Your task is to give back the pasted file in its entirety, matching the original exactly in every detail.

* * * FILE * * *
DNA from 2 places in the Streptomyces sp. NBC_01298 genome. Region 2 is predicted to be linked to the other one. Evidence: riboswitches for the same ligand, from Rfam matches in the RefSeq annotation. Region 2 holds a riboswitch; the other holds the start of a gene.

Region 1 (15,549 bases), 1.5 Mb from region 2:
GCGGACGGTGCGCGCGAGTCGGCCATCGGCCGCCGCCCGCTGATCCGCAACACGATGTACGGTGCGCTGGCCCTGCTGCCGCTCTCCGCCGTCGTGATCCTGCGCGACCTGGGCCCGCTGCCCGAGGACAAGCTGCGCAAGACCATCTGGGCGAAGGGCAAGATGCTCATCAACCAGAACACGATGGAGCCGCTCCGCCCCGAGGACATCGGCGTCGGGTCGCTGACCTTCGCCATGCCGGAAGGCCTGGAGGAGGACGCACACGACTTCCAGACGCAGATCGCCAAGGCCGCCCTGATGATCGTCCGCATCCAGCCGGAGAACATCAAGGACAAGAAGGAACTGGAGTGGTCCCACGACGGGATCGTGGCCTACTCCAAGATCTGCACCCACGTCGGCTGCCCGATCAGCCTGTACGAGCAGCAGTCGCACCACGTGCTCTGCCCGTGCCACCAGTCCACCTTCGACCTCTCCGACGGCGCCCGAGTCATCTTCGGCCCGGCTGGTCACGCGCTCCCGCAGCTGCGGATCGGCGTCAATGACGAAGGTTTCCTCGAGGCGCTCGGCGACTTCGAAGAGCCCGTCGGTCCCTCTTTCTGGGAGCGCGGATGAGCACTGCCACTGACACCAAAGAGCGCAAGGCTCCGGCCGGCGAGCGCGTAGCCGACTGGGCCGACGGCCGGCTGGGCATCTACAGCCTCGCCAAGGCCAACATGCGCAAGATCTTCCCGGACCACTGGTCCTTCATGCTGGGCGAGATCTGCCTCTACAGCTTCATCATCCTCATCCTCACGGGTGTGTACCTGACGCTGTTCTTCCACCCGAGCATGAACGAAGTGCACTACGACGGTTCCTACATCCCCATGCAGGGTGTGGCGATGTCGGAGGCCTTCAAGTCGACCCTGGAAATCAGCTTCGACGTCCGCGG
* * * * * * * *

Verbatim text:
DNA from 2 places in the Streptomyces sp. NBC_01298 genome. Region 2 is predicted to be linked to the other one. Evidence: riboswitches for the same ligand, from Rfam matches in the RefSeq annotation. Region 2 holds a riboswitch; the other holds the start of a gene.

Region 1 (15,549 bases), 1.5 Mb from region 2:
GCGGACGGTGCGCGCGAGTCGGCCATCGGCCGCCGCCCGCTGATCCGCAACACGATGTACGGTGCGCTGGCCCTGCTGCCGCTCTCCGCCGTCGTGATCCTGCGCGACCTGGGCCCGCTGCCCGAGGACAAGCTGCGCAAGACCATCTGGGCGAAGGGCAAGATGCTCATCAACCAGAACACGATGGAGCCGCTCCGCCCCGAGGACATCGGCGTCGGGTCGCTGACCTTCGCCATGCCGGAAGGCCTGGAGGAGGACGCACACGACTTCCAGACGCAGATCGCCAAGGCCGCCCTGATGATCGTCCGCATCCAGCCGGAGAACATCAAGGACAAGAAGGAACTGGAGTGGTCCCACGACGGGATCGTGGCCTACTCCAAGATCTGCACCCACGTCGGCTGCCCGATCAGCCTGTACGAGCAGCAGTCGCACCACGTGCTCTGCCCGTGCCACCAGTCCACCTTCGACCTCTCCGACGGCGCCCGAGTCATCTTCGGCCCGGCTGGTCACGCGCTCCCGCAGCTGCGGATCGGCGTCAATGACGAAGGTTTCCTCGAGGCGCTCGGCGACTTCGAAGAGCCCGTCGGTCCCTCTTTCTGGGAGCGCGGATGAGCACTGCCACTGACACCAAAGAGCGCAAGGCTCCGGCCGGCGAGCGCGTAGCCGACTGGGCCGACGGCCGGCTGGGCATCTACAGCCTCGCCAAGGCCAACATGCGCAAGATCTTCCCGGACCACTGGTCCTTCATGCTGGGCGAGATCTGCCTCTACAGCTTCATCATCCTCATCCTCACGGGTGTGTACCTGACGCTGTTCTTCCACCCGAGCATGAACGAAGTGCACTACGACGGTTCCTACATCCCCATGCAGGGTGTGGCGATGTCGGAGGCCTTCAAGTCGACCCTGGAAATCAGCTTCGACGTCCGCGG